2015 ended on a down note with equities receding a little ìless than 1% on average. For the year, the Dow Industrials ended with a loss of 2.2% and the S&P 500 negative by 0.7%, excluding dividends. The tech-heavy NASDAQ managed a gain of 5.7%. Other key numbers for the year included a 30.5% drop in crude oil prices; a 9.3% gain for the dollar over most currencies; and the yield on the 10-year Treasury note little changed. For the week, you couldn’t find a sector making any headway with energy taking another loss of 2.34%%, followed by basic materials ending down by 1.8%. Investors are glad to close the books on 2015, but I believe it will be difficult for the year ahead to see a significant rebound. Markets may continue to struggle as the Federal Reserve moves forward to raise short-term interest rates and the global economy is not expected to reverse course anytime soon. Oil prices, with high inventories, tepid demand and no lack of production, should also be a drag on equity markets.
During the past year, the progress for the three buttonwoodproject portfolios was nothing to write home about. In the conservative list, Danaher moved up 8.4% percent, but was dragged down by virtually all the other candidates, not including dividends. In the income account, Dow Chemical managed a 13% advance plus a 3.2% dividend. Kimberly-Clark added over 10% along with a 3% yield for a 13.2% total return. The portfolio, however was negatively impacted by energy related choices: ETRACS Alerian MLP and Total, SA. For those investors focused on the aggressive list, Foot Locker added 16% for the year. JPMorgan Chase provided for a total return of about 8% and Gilead Sciences added a meager 2% since joining the list in January. Again, energy and basic material stocks did the group no favors, thanks to Hess Corp., Newmont Mining and coal-dependent CSX Corp. Chemical giant, LyondellBasell, which was added in September, garnered a 4.5% move to the upside since that time. The biggest gainer was Harris Corp. with a 21% advance along with an additional 2.3% dividend. For the week ahead, the Federal Reserve’s FOMC minutes on Wednesday could give clues about future monetary policy and provide more insight into the decision last month to increase short-term rates. Let’s take a positive view in the year ahead, as some of the depressed prices for good-quality stocks making the blog portfolios may trend higher and the dividends appear safe for the most part. But the days of 10% annual gains may be over for a while.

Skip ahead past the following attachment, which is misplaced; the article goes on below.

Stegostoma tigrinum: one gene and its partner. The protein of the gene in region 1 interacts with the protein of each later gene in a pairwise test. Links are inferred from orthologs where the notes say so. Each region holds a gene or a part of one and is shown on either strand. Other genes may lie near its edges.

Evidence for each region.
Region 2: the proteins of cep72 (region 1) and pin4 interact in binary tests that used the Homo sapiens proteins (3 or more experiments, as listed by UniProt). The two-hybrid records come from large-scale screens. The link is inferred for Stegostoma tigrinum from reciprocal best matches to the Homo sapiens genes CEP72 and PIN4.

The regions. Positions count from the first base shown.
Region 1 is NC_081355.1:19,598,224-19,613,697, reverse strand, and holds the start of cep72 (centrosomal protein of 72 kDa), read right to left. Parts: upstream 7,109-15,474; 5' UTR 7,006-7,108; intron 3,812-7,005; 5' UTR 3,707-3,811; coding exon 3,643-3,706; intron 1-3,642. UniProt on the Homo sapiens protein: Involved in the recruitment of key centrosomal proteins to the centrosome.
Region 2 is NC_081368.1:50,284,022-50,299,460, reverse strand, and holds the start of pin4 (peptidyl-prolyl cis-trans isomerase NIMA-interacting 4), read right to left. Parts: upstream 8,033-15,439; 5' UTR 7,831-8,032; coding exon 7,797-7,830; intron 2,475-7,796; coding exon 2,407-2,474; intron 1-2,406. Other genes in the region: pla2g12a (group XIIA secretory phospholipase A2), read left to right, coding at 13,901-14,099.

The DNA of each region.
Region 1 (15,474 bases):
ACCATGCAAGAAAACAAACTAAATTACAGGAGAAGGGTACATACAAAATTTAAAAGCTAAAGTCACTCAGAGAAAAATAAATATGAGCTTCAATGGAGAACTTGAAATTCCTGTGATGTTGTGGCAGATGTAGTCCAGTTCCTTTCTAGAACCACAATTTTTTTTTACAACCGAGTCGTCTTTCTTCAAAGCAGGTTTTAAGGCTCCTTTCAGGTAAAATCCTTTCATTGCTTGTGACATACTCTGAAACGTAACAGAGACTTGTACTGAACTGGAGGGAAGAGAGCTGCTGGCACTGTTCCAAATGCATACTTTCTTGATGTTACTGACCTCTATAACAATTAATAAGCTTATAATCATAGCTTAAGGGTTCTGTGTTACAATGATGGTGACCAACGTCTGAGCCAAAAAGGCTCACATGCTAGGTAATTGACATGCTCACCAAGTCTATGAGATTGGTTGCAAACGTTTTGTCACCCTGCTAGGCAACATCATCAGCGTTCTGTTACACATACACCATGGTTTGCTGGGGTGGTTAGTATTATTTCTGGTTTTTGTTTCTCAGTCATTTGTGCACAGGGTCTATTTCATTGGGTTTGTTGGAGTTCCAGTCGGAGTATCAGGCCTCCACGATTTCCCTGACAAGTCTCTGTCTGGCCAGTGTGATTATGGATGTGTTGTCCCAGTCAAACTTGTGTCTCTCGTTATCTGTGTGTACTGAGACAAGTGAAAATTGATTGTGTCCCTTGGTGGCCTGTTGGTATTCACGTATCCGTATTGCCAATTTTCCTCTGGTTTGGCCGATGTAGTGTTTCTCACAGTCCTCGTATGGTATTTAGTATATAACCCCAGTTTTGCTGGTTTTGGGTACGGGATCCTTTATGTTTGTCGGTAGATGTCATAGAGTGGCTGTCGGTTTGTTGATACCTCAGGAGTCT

Here is the answer to last week’s trivia question: Which of the following is the most valuable sports-related brand? ESPN, Under Armor, Callaway Golf or Nike? Answer: Nike with a brand value worth an estimated $26 billion.
Today’s Trivia Question: Which state, according to Forbes, ranks highest for being the best for business? Texas, Utah, North Carolina or California.